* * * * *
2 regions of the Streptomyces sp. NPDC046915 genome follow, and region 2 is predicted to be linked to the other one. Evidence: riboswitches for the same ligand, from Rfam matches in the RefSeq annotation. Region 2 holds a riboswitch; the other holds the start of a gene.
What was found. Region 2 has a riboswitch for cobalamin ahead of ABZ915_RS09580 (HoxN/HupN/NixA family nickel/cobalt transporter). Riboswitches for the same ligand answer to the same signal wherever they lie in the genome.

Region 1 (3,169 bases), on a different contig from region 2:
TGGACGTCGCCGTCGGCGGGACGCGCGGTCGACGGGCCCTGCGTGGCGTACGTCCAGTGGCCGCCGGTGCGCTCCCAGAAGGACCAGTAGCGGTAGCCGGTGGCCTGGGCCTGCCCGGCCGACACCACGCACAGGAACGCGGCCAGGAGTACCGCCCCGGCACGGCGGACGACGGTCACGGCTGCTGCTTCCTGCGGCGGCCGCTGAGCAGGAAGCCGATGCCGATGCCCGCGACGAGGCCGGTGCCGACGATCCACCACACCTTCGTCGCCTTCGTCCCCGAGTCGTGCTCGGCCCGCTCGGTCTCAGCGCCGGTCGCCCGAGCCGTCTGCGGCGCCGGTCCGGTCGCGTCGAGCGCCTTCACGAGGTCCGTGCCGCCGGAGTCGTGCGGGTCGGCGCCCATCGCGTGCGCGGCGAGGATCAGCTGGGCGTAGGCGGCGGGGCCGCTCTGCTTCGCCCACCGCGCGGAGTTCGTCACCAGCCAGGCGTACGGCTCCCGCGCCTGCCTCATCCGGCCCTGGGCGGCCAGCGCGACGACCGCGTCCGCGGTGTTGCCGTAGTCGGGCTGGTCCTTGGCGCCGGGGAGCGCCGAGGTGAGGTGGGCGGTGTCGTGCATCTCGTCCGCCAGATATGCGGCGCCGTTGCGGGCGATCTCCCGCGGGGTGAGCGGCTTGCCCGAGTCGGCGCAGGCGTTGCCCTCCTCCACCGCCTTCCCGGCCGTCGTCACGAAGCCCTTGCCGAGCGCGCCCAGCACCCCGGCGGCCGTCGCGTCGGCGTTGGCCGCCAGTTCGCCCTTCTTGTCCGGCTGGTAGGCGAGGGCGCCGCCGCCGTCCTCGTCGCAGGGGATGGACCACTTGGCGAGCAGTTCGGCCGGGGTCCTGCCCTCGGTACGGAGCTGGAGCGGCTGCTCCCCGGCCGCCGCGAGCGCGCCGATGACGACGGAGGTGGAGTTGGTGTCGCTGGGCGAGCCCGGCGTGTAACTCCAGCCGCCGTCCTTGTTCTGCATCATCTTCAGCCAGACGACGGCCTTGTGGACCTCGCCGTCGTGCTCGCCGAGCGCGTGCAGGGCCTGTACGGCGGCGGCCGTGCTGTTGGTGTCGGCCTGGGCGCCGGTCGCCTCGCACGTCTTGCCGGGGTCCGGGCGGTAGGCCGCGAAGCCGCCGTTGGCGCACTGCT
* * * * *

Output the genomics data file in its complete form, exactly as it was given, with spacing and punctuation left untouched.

2 regions of the Streptomyces sp. NPDC046915 genome follow, and region 2 is predicted to be linked to the other one. Evidence: riboswitches for the same ligand, from Rfam matches in the RefSeq annotation. Region 2 holds a riboswitch; the other holds the start of a gene.
What was found. Region 2 has a riboswitch for cobalamin ahead of ABZ915_RS09580 (HoxN/HupN/NixA family nickel/cobalt transporter). Riboswitches for the same ligand answer to the same signal wherever they lie in the genome.

Region 1 (3,169 bases), on a different contig from region 2:
TGGACGTCGCCGTCGGCGGGACGCGCGGTCGACGGGCCCTGCGTGGCGTACGTCCAGTGGCCGCCGGTGCGCTCCCAGAAGGACCAGTAGCGGTAGCCGGTGGCCTGGGCCTGCCCGGCCGACACCACGCACAGGAACGCGGCCAGGAGTACCGCCCCGGCACGGCGGACGACGGTCACGGCTGCTGCTTCCTGCGGCGGCCGCTGAGCAGGAAGCCGATGCCGATGCCCGCGACGAGGCCGGTGCCGACGATCCACCACACCTTCGTCGCCTTCGTCCCCGAGTCGTGCTCGGCCCGCTCGGTCTCAGCGCCGGTCGCCCGAGCCGTCTGCGGCGCCGGTCCGGTCGCGTCGAGCGCCTTCACGAGGTCCGTGCCGCCGGAGTCGTGCGGGTCGGCGCCCATCGCGTGCGCGGCGAGGATCAGCTGGGCGTAGGCGGCGGGGCCGCTCTGCTTCGCCCACCGCGCGGAGTTCGTCACCAGCCAGGCGTACGGCTCCCGCGCCTGCCTCATCCGGCCCTGGGCGGCCAGCGCGACGACCGCGTCCGCGGTGTTGCCGTAGTCGGGCTGGTCCTTGGCGCCGGGGAGCGCCGAGGTGAGGTGGGCGGTGTCGTGCATCTCGTCCGCCAGATATGCGGCGCCGTTGCGGGCGATCTCCCGCGGGGTGAGCGGCTTGCCCGAGTCGGCGCAGGCGTTGCCCTCCTCCACCGCCTTCCCGGCCGTCGTCACGAAGCCCTTGCCGAGCGCGCCCAGCACCCCGGCGGCCGTCGCGTCGGCGTTGGCCGCCAGTTCGCCCTTCTTGTCCGGCTGGTAGGCGAGGGCGCCGCCGCCGTCCTCGTCGCAGGGGATGGACCACTTGGCGAGCAGTTCGGCCGGGGTCCTGCCCTCGGTACGGAGCTGGAGCGGCTGCTCCCCGGCCGCCGCGAGCGCGCCGATGACGACGGAGGTGGAGTTGGTGTCGCTGGGCGAGCCCGGCGTGTAACTCCAGCCGCCGTCCTTGTTCTGCATCATCTTCAGCCAGACGACGGCCTTGTGGACCTCGCCGTCGTGCTCGCCGAGCGCGTGCAGGGCCTGTACGGCGGCGGCCGTGCTGTTGGTGTCGGCCTGGGCGCCGGTCGCCTCGCACGTCTTGCCGGGGTCCGGGCGGTAGGCCGCGAAGCCGCCGTTGGCGCACTGCT